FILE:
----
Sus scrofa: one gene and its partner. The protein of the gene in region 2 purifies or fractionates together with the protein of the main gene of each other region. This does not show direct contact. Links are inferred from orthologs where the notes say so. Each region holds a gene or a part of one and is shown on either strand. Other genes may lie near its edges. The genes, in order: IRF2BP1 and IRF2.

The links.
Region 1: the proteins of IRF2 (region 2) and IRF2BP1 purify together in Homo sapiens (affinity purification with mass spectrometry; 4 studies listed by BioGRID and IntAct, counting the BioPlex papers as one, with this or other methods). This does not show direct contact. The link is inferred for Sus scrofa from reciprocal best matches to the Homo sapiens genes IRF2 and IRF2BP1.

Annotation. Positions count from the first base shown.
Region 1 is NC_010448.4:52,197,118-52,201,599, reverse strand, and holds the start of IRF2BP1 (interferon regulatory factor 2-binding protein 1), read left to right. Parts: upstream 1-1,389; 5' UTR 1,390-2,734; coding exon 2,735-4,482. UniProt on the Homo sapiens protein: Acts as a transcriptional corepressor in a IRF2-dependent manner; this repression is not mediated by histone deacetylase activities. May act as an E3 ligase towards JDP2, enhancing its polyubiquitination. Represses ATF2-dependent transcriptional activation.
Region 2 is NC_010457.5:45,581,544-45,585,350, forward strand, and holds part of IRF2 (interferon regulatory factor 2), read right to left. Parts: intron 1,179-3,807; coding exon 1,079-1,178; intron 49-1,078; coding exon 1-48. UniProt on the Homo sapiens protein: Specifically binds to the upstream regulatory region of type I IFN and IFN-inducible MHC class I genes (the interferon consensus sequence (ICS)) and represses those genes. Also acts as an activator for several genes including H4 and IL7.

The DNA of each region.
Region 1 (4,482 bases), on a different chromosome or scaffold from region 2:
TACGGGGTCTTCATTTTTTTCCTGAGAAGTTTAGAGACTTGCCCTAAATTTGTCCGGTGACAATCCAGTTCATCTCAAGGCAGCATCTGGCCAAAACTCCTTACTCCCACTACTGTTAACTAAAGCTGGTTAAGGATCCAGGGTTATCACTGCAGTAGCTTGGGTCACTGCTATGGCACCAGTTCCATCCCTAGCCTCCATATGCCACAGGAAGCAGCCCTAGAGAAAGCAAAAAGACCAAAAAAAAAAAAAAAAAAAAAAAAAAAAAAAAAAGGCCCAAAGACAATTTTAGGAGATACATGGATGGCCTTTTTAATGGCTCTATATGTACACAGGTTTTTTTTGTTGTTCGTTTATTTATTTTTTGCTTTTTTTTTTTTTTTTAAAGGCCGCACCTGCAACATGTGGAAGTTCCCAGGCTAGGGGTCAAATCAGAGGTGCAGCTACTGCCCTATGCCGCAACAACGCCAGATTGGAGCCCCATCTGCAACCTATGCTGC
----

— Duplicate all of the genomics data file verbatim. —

Sus scrofa: one gene and its partner. The protein of the gene in region 2 purifies or fractionates together with the protein of the main gene of each other region. This does not show direct contact. Links are inferred from orthologs where the notes say so. Each region holds a gene or a part of one and is shown on either strand. Other genes may lie near its edges. The genes, in order: IRF2BP1 and IRF2.

The links.
Region 1: the proteins of IRF2 (region 2) and IRF2BP1 purify together in Homo sapiens (affinity purification with mass spectrometry; 4 studies listed by BioGRID and IntAct, counting the BioPlex papers as one, with this or other methods). This does not show direct contact. The link is inferred for Sus scrofa from reciprocal best matches to the Homo sapiens genes IRF2 and IRF2BP1.

Annotation. Positions count from the first base shown.
Region 1 is NC_010448.4:52,197,118-52,201,599, reverse strand, and holds the start of IRF2BP1 (interferon regulatory factor 2-binding protein 1), read left to right. Parts: upstream 1-1,389; 5' UTR 1,390-2,734; coding exon 2,735-4,482. UniProt on the Homo sapiens protein: Acts as a transcriptional corepressor in a IRF2-dependent manner; this repression is not mediated by histone deacetylase activities. May act as an E3 ligase towards JDP2, enhancing its polyubiquitination. Represses ATF2-dependent transcriptional activation.
Region 2 is NC_010457.5:45,581,544-45,585,350, forward strand, and holds part of IRF2 (interferon regulatory factor 2), read right to left. Parts: intron 1,179-3,807; coding exon 1,079-1,178; intron 49-1,078; coding exon 1-48. UniProt on the Homo sapiens protein: Specifically binds to the upstream regulatory region of type I IFN and IFN-inducible MHC class I genes (the interferon consensus sequence (ICS)) and represses those genes. Also acts as an activator for several genes including H4 and IL7.

The DNA of each region.
Region 1 (4,482 bases), on a different chromosome or scaffold from region 2:
TACGGGGTCTTCATTTTTTTCCTGAGAAGTTTAGAGACTTGCCCTAAATTTGTCCGGTGACAATCCAGTTCATCTCAAGGCAGCATCTGGCCAAAACTCCTTACTCCCACTACTGTTAACTAAAGCTGGTTAAGGATCCAGGGTTATCACTGCAGTAGCTTGGGTCACTGCTATGGCACCAGTTCCATCCCTAGCCTCCATATGCCACAGGAAGCAGCCCTAGAGAAAGCAAAAAGACCAAAAAAAAAAAAAAAAAAAAAAAAAAAAAAAAAAGGCCCAAAGACAATTTTAGGAGATACATGGATGGCCTTTTTAATGGCTCTATATGTACACAGGTTTTTTTTGTTGTTCGTTTATTTATTTTTTGCTTTTTTTTTTTTTTTTAAAGGCCGCACCTGCAACATGTGGAAGTTCCCAGGCTAGGGGTCAAATCAGAGGTGCAGCTACTGCCCTATGCCGCAACAACGCCAGATTGGAGCCCCATCTGCAACCTATGCTGC